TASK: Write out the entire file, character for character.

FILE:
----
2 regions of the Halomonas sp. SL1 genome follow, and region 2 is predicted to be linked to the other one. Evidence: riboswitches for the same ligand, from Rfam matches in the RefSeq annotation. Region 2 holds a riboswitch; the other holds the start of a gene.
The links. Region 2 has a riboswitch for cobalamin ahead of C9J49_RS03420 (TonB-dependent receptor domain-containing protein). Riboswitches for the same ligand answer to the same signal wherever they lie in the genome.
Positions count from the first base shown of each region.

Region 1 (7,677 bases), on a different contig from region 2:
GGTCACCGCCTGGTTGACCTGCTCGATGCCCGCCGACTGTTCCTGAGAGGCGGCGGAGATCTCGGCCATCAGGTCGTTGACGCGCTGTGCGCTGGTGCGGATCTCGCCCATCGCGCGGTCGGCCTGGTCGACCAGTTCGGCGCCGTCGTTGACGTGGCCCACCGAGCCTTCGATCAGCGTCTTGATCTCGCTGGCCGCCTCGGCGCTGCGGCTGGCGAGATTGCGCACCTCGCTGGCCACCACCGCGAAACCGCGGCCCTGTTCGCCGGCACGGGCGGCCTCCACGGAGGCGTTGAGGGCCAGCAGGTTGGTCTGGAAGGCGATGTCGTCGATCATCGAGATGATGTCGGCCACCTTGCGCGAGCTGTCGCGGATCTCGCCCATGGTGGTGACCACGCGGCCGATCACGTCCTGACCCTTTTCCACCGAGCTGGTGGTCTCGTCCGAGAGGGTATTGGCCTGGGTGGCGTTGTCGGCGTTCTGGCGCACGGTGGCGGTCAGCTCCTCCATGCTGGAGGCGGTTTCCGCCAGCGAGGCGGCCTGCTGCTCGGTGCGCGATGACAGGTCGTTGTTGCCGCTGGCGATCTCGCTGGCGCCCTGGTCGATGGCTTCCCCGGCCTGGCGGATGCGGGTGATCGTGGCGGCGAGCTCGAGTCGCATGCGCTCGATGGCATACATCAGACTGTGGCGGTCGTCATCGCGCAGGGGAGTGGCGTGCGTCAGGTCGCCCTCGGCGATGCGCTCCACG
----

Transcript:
2 regions of the Halomonas sp. SL1 genome follow, and region 2 is predicted to be linked to the other one. Evidence: riboswitches for the same ligand, from Rfam matches in the RefSeq annotation. Region 2 holds a riboswitch; the other holds the start of a gene.
The links. Region 2 has a riboswitch for cobalamin ahead of C9J49_RS03420 (TonB-dependent receptor domain-containing protein). Riboswitches for the same ligand answer to the same signal wherever they lie in the genome.
Positions count from the first base shown of each region.

Region 1 (7,677 bases), on a different contig from region 2:
GGTCACCGCCTGGTTGACCTGCTCGATGCCCGCCGACTGTTCCTGAGAGGCGGCGGAGATCTCGGCCATCAGGTCGTTGACGCGCTGTGCGCTGGTGCGGATCTCGCCCATCGCGCGGTCGGCCTGGTCGACCAGTTCGGCGCCGTCGTTGACGTGGCCCACCGAGCCTTCGATCAGCGTCTTGATCTCGCTGGCCGCCTCGGCGCTGCGGCTGGCGAGATTGCGCACCTCGCTGGCCACCACCGCGAAACCGCGGCCCTGTTCGCCGGCACGGGCGGCCTCCACGGAGGCGTTGAGGGCCAGCAGGTTGGTCTGGAAGGCGATGTCGTCGATCATCGAGATGATGTCGGCCACCTTGCGCGAGCTGTCGCGGATCTCGCCCATGGTGGTGACCACGCGGCCGATCACGTCCTGACCCTTTTCCACCGAGCTGGTGGTCTCGTCCGAGAGGGTATTGGCCTGGGTGGCGTTGTCGGCGTTCTGGCGCACGGTGGCGGTCAGCTCCTCCATGCTGGAGGCGGTTTCCGCCAGCGAGGCGGCCTGCTGCTCGGTGCGCGATGACAGGTCGTTGTTGCCGCTGGCGATCTCGCTGGCGCCCTGGTCGATGGCTTCCCCGGCCTGGCGGATGCGGGTGATCGTGGCGGCGAGCTCGAGTCGCATGCGCTCGATGGCATACATCAGACTGTGGCGGTCGTCATCGCGCAGGGGAGTGGCGTGCGTCAGGTCGCCCTCGGCGATGCGCTCCACG